Living with a mental illness is hard, living with two can sometimes be unbearable. There is no sugar-coating it. It’s fighting with yourself every single day. It’s trying to silence the negative voices in your head. It’s trying to get through the day without crying. It’s analysing every word of a conversation and worrying about it weeks later. It’s laying awake at night not sleeping or staying in bed and sleeping too much. It’s hoping and praying that things will get better.  It’s fighting for a reason to stay alive.

Do you want to know what the hardest part of living with mental illness is? Keeping it a secret.

When people ask how you are and you respond with ‘I’m fine.’ You’re not fine. You just don’t want to burden those around you with your pain. You don’t want people to judge you. You don’t want to feel the stigma of others. It shouldn’t be this way… but unfortunately it is.

Living with a mental illness is like living in a cage that you can’t escape. It’s messy and complicated. It’s also fucking painful. One day I can be on top of the world, smiling, laughing, sharing positive pictures on my Facebook feed and the next, I could be crying hysterically, clutching my chest, forgetting how to breathe.

My disorder is not a decision. I am not choosing to feel this way.

Sometimes it takes all of my strength to get through the day. My biggest achievement on a bad day might be having a shower and getting dressed. Over the years, I have learned that running away, hiding from my own feelings, smiling and pretending I am okay to please others, only makes my illness worse. The most important lesson I have learned is:

You can’t stop the waves from coming, but you can learn to ride them.

Now, I ride the wave, I feel every emotion no matter how strong it is and wait for the storm pass. I speak up and no longer feel ashamed. I am choosing to blog about my struggles, I am choosing to write poetry about it, I am choosing to be a mental health ambassador to not only help others but help myself.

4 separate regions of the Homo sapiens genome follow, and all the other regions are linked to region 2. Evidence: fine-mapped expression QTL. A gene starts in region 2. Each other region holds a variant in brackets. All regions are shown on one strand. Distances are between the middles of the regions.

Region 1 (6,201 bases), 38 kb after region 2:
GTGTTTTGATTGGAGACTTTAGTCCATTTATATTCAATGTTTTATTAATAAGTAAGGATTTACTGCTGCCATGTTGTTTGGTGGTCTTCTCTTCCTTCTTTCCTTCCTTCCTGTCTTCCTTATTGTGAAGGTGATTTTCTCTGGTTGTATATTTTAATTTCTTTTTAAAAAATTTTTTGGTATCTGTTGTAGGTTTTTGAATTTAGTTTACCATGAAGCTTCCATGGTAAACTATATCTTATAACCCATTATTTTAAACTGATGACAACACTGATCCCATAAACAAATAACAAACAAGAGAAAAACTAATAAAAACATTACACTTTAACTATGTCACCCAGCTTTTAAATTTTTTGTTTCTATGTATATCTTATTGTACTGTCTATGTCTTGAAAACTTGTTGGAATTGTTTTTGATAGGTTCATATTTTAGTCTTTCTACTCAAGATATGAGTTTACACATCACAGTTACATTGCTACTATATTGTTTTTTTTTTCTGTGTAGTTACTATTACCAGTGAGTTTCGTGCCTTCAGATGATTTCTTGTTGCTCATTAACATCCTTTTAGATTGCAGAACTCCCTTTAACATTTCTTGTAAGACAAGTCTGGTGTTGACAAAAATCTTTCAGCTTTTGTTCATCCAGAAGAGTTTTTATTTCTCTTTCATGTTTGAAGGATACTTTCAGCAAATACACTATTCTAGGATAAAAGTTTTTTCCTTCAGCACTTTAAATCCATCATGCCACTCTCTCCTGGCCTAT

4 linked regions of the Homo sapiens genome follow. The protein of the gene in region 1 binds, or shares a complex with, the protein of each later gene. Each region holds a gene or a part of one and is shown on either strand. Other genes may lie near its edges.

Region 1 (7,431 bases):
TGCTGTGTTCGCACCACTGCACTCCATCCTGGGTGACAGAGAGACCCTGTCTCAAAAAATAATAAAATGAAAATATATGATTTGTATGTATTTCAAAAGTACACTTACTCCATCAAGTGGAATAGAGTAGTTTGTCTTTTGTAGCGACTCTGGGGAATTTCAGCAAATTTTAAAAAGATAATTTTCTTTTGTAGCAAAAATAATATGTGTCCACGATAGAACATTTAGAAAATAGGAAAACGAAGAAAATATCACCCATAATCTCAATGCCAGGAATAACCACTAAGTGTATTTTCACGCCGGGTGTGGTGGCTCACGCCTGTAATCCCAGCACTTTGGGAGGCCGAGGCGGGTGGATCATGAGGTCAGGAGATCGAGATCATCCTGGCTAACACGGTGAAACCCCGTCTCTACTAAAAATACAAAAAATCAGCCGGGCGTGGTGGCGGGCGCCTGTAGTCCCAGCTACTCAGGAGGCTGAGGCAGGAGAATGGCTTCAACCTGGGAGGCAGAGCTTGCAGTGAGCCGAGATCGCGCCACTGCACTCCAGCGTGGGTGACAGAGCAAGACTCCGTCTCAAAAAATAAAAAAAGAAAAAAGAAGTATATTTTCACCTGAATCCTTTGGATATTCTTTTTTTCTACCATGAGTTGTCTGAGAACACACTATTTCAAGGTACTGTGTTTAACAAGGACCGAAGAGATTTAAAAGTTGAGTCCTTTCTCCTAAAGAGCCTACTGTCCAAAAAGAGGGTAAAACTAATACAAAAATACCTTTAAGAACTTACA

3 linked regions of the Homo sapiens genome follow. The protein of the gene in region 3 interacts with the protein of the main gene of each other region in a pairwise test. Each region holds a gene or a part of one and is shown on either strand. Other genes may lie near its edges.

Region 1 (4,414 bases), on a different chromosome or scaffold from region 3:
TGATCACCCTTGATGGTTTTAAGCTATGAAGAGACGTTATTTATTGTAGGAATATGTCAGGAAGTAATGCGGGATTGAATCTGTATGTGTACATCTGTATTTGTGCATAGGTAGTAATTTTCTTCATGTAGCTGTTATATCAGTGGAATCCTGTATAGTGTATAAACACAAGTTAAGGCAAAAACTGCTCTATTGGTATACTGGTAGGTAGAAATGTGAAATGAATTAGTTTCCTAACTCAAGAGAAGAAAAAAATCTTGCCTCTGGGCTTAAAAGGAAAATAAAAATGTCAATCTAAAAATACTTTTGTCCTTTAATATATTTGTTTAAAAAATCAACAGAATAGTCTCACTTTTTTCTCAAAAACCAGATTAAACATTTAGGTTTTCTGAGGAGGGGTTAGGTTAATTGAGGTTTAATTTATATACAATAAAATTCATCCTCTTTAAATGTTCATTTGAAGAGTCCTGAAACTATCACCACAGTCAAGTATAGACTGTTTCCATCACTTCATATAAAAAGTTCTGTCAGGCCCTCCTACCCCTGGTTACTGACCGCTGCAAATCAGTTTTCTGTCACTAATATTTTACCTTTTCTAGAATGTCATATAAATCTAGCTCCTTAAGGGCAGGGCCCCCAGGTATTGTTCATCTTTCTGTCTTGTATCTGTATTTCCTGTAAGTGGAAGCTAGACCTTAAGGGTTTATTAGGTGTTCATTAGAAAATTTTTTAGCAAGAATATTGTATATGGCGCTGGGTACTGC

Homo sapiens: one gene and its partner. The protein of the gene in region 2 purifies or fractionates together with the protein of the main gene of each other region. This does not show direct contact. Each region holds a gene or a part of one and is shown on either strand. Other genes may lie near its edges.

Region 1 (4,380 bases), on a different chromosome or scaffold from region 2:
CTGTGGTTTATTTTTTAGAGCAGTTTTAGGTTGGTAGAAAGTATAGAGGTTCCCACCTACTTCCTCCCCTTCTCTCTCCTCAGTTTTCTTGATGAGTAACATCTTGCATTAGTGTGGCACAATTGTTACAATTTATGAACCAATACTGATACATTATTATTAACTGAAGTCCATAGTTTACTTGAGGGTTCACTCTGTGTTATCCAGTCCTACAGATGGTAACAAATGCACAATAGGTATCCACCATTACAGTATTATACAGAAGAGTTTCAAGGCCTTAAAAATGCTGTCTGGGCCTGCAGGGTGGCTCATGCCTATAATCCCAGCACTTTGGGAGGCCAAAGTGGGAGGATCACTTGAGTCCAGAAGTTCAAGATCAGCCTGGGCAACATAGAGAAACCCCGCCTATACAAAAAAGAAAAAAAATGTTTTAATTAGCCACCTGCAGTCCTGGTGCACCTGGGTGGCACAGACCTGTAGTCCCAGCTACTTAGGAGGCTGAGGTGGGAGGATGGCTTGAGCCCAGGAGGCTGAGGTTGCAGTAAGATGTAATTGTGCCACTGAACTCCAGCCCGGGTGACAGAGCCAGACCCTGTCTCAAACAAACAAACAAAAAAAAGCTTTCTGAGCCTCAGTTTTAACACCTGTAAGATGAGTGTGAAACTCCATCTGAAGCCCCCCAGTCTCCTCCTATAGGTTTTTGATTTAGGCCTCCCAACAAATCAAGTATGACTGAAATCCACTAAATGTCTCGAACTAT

The only way we will see change is if we fight for it. It was time for me to speak up. Be one voice among the many that will play a small part in that change. 

Opinion

Society Has Killed The True Meaning Of Beauty

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Society has not only changed the way we look at the world but the way that we look at ourselves. We live in a society driven by advertisements and media. From a young age we are bombarded with images of the media’s perception of beauty. We never learn the real definition of beauty. Instead we have computer generated airbrushed images forced upon us, our TV screens filled with advertisements for beauty products, they persuade us to buy makeup to cover up our natural beauty.  Our perception of beauty has been distorted by the media and it is only going to get worse. The idea of beauty will never be the same, the damage has already been done.

There are thousands of young girls out there right now, flicking through the pages of their favourite Vogue magazine, hoping and wishing to look like the girl on the cover. It’s wrong. At that age you believe that the images on the cover are the definition of perfect. I know this because I used to be one of them. I was obsessed with the idea of looking like the young celebrities that were the same age as me but were twice as beautiful, with airbrushed skin and fully made faces, I, like many other girls believed it was what they actually looked like. Obviously as I grew up and I discovered the truth but it doesn’t stop the influence that the media has had on my self esteem.